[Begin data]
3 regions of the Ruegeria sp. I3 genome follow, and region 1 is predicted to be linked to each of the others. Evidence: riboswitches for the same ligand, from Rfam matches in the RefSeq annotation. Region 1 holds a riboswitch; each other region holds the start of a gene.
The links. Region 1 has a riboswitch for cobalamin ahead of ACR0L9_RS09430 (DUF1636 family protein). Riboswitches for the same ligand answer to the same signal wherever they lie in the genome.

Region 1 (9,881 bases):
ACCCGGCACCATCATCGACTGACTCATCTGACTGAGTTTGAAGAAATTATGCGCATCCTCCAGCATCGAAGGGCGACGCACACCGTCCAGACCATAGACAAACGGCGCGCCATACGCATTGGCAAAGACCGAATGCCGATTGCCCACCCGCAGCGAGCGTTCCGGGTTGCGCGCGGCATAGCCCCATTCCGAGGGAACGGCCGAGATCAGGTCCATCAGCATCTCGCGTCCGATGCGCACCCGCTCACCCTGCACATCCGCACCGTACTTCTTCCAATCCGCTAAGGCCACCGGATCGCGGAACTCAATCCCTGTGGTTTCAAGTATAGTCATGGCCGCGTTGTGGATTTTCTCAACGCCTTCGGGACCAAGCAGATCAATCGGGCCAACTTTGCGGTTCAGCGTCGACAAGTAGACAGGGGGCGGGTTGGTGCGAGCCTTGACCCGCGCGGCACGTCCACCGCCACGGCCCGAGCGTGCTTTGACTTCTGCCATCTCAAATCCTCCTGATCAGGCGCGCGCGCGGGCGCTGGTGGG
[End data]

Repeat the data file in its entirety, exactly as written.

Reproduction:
3 regions of the Ruegeria sp. I3 genome follow, and region 1 is predicted to be linked to each of the others. Evidence: riboswitches for the same ligand, from Rfam matches in the RefSeq annotation. Region 1 holds a riboswitch; each other region holds the start of a gene.
The links. Region 1 has a riboswitch for cobalamin ahead of ACR0L9_RS09430 (DUF1636 family protein). Riboswitches for the same ligand answer to the same signal wherever they lie in the genome.

Region 1 (9,881 bases):
ACCCGGCACCATCATCGACTGACTCATCTGACTGAGTTTGAAGAAATTATGCGCATCCTCCAGCATCGAAGGGCGACGCACACCGTCCAGACCATAGACAAACGGCGCGCCATACGCATTGGCAAAGACCGAATGCCGATTGCCCACCCGCAGCGAGCGTTCCGGGTTGCGCGCGGCATAGCCCCATTCCGAGGGAACGGCCGAGATCAGGTCCATCAGCATCTCGCGTCCGATGCGCACCCGCTCACCCTGCACATCCGCACCGTACTTCTTCCAATCCGCTAAGGCCACCGGATCGCGGAACTCAATCCCTGTGGTTTCAAGTATAGTCATGGCCGCGTTGTGGATTTTCTCAACGCCTTCGGGACCAAGCAGATCAATCGGGCCAACTTTGCGGTTCAGCGTCGACAAGTAGACAGGGGGCGGGTTGGTGCGAGCCTTGACCCGCGCGGCACGTCCACCGCCACGGCCCGAGCGTGCTTTGACTTCTGCCATCTCAAATCCTCCTGATCAGGCGCGCGCGCGGGCGCTGGTGGG